2. Rationale for our recommendations: In October 2021 we judged that the economic situation had improved in 2021. GDP was approaching its pre-crisis level and the labour market was also recovering, with payroll employment above its pre-crisis level and vacancies hitting record levels, suggesting further improvement, although total employment remained below its pre-crisis level. In October, we also noted some risks to the economy relating to global supply chains, the end of the furlough scheme, rising input costs and staff availability. The improvement in the economic and labour market situation led us to recommend an NLW increase (6.6 per cent) that was expected to get the NLW back on track to the 2024 target, following the relatively low increase (2.2 per cent) in 2021. We plan to align the 21-22 Year Old Rate with the NLW by 2024, so we judged it sensible to reduce the gap between the 21-22 Year Old Rate and the NLW next year and recommended an increase of 9.8 per cent to £9.18. For the other youth rates we recommended an increase of 4.1 per cent because their labour market position was not as strong. We recommended going ahead with our previous proposal to align the Apprentice Rate with the 16-17 year old rate with a 11.9 per cent increase. Our letter to the Minister and our full report provide more detail on our recommendations.
  3. The National Living Wage (NLW) is the statutory minimum wage which will apply as of 1 April for workers aged 23 and over. Different minimum wage rates apply to 21-22 year olds, 18-20 year olds, 16-17 year olds and apprentices aged under 19 or in the first year of an apprenticeship.
  4. The age threshold for the NLW will be reduced to 21 by 2024. This follows the LPC’s review of the structure of the National Minimum Wage youth rates and its recommendations in 2019.
  5. The Government published its remit to the LPC for 2022. In the remit, the Government asks the LPC “closely monitor developments in the labour market, including the impact of increases to the minimum wage rates, and advise on emerging risks … if the economic evidence warrants it, the Low Pay Commission should advise the government to review the target or its timeframe. This emergency brake will ensure that the lowest-paid workers continue to see pay rises without significant risks to their employment prospects.” The full remit letter is available here.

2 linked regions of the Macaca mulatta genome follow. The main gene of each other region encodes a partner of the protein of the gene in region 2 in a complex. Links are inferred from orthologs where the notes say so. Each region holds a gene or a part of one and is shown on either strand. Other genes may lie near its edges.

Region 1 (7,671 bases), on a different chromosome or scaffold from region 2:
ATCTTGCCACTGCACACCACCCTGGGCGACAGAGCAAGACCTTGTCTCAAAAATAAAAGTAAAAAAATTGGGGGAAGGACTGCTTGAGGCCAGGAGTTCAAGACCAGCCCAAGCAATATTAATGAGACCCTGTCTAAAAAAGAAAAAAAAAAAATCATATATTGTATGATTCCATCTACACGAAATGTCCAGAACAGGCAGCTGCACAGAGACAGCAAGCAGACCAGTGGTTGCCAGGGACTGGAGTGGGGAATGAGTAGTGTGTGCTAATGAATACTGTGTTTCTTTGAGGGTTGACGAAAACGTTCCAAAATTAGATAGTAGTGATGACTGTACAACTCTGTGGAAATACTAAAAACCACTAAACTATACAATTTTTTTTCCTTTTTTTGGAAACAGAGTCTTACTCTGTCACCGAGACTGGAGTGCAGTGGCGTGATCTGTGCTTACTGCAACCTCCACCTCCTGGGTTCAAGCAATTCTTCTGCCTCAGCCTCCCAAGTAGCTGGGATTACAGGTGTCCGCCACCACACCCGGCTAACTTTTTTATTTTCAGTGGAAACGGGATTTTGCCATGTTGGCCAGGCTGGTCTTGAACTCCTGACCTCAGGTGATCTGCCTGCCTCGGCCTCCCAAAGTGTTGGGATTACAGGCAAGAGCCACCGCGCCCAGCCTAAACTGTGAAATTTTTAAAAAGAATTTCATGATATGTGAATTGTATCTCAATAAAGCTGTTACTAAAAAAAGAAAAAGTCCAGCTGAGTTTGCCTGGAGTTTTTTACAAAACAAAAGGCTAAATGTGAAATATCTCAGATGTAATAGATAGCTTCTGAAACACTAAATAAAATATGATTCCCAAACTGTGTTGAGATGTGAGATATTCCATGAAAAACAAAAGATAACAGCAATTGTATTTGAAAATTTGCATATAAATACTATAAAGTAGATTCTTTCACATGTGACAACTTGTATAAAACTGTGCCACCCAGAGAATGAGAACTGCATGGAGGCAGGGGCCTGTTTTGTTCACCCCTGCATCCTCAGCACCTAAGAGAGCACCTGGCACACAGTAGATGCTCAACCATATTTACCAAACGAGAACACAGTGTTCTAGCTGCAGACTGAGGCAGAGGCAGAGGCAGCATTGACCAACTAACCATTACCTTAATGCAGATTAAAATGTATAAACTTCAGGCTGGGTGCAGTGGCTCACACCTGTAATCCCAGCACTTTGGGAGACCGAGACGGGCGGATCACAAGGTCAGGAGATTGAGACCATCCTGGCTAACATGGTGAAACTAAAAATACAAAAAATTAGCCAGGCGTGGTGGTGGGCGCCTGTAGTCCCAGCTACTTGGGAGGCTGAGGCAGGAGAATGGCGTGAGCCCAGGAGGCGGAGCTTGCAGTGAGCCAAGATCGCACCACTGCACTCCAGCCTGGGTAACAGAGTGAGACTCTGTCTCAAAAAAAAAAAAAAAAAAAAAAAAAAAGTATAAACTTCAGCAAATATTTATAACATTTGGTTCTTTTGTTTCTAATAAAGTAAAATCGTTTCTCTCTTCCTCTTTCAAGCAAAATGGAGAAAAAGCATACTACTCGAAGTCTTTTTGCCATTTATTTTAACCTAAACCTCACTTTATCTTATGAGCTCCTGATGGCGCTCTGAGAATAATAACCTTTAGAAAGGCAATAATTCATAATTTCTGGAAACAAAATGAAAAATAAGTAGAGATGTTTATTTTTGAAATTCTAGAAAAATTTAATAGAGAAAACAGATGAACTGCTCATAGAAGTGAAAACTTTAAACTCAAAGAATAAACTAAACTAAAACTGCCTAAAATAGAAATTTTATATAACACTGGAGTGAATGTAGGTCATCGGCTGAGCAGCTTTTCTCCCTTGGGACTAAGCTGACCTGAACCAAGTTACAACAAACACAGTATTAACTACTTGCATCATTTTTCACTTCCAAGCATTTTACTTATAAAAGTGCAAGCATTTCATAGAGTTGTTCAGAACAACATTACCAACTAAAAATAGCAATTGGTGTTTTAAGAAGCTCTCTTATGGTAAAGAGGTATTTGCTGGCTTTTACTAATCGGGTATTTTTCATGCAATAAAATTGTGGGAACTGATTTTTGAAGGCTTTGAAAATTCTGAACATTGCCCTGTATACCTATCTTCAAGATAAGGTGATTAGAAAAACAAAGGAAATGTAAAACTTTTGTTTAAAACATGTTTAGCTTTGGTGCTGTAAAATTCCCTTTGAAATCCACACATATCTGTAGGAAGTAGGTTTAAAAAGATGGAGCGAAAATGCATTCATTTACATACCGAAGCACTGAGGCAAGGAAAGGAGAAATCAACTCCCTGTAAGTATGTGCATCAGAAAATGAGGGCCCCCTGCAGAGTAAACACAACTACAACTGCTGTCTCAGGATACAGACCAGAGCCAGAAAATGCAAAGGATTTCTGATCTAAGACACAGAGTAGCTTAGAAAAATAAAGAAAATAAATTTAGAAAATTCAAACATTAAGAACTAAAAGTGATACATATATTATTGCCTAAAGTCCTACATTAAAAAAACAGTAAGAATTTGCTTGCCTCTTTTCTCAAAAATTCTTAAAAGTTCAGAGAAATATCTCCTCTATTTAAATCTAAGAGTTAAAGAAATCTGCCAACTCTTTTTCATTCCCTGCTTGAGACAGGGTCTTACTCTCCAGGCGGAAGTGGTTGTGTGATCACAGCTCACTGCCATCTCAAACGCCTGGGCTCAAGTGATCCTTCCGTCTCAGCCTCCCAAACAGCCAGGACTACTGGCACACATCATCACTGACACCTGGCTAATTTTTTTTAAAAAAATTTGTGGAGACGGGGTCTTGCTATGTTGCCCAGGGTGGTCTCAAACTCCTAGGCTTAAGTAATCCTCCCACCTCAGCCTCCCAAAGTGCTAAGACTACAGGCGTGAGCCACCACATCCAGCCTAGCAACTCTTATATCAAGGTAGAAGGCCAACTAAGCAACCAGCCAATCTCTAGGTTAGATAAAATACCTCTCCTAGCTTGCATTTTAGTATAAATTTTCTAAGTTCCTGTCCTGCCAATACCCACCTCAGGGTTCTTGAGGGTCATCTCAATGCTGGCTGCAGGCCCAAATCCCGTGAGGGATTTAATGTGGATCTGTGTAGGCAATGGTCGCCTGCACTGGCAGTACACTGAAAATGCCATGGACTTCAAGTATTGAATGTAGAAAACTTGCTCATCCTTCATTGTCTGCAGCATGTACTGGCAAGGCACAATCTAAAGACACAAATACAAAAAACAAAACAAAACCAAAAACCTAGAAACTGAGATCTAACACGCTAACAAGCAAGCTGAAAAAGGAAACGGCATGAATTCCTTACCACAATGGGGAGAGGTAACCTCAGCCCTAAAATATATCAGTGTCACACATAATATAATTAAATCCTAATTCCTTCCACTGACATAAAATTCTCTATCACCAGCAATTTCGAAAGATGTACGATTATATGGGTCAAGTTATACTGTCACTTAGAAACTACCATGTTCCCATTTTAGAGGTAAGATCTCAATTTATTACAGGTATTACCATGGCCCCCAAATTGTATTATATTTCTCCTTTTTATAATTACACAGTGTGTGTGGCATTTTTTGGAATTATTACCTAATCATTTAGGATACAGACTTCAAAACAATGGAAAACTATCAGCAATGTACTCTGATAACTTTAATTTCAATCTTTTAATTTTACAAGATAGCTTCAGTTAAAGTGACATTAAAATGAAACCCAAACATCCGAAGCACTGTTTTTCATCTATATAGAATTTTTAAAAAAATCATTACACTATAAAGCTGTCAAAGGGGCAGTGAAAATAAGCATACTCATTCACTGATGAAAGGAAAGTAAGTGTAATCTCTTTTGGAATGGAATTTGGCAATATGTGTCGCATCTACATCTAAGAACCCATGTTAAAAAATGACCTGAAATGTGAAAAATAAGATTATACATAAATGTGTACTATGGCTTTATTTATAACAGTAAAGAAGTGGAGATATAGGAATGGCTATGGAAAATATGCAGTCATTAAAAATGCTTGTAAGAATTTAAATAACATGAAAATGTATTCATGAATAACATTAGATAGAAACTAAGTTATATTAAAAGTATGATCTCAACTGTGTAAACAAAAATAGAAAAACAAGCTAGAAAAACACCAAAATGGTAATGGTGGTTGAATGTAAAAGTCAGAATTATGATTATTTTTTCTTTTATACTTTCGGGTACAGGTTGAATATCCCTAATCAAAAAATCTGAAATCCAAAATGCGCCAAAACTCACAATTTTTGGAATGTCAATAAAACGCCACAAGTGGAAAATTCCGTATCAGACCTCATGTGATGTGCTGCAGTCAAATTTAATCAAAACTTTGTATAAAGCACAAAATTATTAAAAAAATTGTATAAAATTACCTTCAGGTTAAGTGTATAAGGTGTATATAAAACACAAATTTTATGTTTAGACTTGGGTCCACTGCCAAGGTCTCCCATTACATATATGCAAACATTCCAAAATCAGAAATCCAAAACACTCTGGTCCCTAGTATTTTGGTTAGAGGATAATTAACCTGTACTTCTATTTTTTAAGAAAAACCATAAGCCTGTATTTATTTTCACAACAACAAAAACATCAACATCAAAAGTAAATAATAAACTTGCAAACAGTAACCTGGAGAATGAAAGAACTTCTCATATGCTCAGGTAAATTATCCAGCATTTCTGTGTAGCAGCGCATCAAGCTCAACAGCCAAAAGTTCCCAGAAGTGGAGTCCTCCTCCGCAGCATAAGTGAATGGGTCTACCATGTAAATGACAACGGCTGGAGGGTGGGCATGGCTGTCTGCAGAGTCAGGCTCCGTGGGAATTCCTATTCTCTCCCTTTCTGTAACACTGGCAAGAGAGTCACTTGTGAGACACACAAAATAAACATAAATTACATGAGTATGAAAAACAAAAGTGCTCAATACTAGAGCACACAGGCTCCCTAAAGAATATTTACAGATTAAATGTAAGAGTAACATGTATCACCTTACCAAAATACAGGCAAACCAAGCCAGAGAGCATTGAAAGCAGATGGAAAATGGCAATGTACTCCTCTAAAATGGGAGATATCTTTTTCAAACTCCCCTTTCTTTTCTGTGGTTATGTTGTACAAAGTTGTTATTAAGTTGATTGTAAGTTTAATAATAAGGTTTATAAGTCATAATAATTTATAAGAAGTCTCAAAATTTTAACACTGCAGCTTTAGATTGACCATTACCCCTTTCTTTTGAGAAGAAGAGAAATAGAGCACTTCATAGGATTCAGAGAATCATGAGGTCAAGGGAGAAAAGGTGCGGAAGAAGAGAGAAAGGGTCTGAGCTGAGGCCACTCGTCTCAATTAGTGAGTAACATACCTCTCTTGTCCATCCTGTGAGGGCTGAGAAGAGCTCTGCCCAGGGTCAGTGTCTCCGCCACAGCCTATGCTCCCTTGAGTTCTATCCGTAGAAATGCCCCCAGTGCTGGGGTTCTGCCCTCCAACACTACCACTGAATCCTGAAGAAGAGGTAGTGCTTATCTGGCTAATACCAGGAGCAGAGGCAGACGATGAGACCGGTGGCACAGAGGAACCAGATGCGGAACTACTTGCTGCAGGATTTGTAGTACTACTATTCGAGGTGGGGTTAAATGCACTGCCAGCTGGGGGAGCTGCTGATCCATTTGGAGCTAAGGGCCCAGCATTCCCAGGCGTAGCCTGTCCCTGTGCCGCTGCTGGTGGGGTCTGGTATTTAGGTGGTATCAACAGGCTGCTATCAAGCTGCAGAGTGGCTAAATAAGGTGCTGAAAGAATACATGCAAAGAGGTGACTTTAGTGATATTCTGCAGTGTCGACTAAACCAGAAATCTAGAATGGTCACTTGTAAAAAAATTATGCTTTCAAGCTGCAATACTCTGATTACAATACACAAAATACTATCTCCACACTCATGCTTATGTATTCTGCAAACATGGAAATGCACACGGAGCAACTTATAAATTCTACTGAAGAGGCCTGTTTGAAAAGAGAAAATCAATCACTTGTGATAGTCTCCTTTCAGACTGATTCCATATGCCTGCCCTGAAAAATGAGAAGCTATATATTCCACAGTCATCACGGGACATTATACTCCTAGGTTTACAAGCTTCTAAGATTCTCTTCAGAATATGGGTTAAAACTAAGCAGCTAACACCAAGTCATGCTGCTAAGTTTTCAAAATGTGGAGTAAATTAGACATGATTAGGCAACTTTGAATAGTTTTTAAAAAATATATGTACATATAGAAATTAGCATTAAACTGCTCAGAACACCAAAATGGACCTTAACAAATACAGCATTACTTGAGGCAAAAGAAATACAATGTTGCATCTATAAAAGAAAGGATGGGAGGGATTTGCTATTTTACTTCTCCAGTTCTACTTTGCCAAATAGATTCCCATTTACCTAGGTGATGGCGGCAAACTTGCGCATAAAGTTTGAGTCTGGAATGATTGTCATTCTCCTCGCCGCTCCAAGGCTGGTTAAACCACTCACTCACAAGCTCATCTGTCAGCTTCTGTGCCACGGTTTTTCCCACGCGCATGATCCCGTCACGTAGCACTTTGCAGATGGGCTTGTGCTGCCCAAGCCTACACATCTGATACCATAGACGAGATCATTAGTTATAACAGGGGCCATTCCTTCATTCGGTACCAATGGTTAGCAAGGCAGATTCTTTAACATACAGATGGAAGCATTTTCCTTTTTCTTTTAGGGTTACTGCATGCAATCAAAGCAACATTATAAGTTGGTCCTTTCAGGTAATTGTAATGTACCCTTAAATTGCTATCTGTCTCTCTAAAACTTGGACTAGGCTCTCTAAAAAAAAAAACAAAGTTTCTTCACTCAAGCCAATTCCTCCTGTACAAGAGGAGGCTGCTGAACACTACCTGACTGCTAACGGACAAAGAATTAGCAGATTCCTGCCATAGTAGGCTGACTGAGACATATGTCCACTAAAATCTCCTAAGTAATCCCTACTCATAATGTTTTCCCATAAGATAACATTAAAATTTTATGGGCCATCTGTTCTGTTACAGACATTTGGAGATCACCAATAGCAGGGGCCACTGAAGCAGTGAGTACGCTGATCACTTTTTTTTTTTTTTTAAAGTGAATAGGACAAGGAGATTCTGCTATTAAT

6. Rates for workers aged under 23, and apprentices, are lower than the NLW in reflection of lower average earnings and higher unemployment rates. International evidence also suggests that younger workers are more exposed to employment risks arising from the pay floor than older workers. Unlike the NLW (where the possibility of some consequences for employment have been accepted by the Government), the LPC’s remit requires us to set the rates for younger workers and apprentices as high as possible without causing damage to jobs and hours.
  7. The Accommodation Offset is an allowable deduction from wages for accommodation, applicable for each day of the week. In April 2022 it will increase to £8.70 per day.
  8. The National Living Wage is different from the UK Living Wage and the London Living Wage calculated by the Living Wage Foundation. Differences include that: the UK Living Wage and the London Living Wage are voluntary pay benchmarks that employers can sign up to if they wish, not legally binding requirements; the hourly rate of the UK Living Wage and London Living Wage is based on an attempt to measure need, whereas the National Living Wage is based on a target relationship between its level and average pay; the UK Living Wage and London Living Wage apply to workers aged 18 and over, the National Living Wage to workers aged 23 and over. The Low Pay Commission has no role in the UK Living Wage or the London Living Wage.
  9. The Low Pay Commission is an independent body made up of employers, trade unions and experts whose role is to advise the Government on the minimum wage. The rate recommendations introduced today were agreed unanimously by the Commission.
  10. The current Low Pay Commissioners are: Bryan Sanderson, Professor Patricia Rice, Professor Jonathan Wadsworth, Kate Bell, Kay Carberry, Simon Sapper, Matthew Fell, Louise Fisher and Martin McTague.
  11. Bryan Sanderson can be contacted via the Low Pay Commission’s press office (0207 211 8132).